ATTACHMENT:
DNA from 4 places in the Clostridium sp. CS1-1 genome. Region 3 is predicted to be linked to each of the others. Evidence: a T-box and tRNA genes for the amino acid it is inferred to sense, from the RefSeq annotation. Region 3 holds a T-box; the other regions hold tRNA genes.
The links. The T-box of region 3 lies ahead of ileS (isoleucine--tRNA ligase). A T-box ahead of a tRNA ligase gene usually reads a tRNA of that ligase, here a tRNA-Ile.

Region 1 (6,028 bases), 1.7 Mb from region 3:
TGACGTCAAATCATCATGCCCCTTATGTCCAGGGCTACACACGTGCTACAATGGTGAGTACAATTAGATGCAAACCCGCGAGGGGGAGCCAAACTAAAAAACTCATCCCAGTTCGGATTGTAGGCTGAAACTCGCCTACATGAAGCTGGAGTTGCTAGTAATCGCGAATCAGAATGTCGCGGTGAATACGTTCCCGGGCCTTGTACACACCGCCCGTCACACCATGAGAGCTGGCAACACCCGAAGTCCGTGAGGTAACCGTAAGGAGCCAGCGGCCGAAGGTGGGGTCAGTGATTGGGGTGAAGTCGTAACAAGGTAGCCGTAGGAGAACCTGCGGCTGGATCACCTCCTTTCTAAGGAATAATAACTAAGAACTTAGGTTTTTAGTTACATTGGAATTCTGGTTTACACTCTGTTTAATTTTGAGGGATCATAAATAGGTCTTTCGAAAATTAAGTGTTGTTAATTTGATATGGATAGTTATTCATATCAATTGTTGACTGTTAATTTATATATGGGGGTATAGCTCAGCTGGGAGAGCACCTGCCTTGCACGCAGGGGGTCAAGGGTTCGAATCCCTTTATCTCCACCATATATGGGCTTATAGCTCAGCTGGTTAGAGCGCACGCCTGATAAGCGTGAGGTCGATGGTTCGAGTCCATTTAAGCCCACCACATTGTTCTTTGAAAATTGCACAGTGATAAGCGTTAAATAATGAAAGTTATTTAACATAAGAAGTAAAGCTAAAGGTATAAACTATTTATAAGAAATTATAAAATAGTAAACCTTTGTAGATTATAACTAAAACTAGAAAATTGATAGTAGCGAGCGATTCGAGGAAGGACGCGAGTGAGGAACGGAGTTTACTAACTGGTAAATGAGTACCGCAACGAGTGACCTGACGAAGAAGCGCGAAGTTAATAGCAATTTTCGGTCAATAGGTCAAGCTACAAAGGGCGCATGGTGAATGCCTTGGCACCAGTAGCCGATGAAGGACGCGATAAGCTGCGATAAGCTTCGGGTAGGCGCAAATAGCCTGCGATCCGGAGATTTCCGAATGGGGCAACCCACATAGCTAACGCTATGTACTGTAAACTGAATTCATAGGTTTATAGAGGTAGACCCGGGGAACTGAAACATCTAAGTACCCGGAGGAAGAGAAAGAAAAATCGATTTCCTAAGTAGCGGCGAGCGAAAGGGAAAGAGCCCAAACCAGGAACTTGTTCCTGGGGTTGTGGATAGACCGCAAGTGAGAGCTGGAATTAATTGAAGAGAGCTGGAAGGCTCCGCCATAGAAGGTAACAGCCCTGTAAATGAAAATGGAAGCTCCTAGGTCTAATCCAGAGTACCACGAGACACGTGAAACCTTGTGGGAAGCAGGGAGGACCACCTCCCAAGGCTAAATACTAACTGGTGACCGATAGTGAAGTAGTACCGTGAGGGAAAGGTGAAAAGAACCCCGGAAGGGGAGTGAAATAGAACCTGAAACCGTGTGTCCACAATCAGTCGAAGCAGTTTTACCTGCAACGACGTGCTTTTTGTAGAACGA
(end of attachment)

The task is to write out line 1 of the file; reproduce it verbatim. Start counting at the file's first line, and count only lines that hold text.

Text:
DNA from 4 places in the Clostridium sp. CS1-1 genome. Region 3 is predicted to be linked to each of the others. Evidence: a T-box and tRNA genes for the amino acid it is inferred to sense, from the RefSeq annotation. Region 3 holds a T-box; the other regions hold tRNA genes.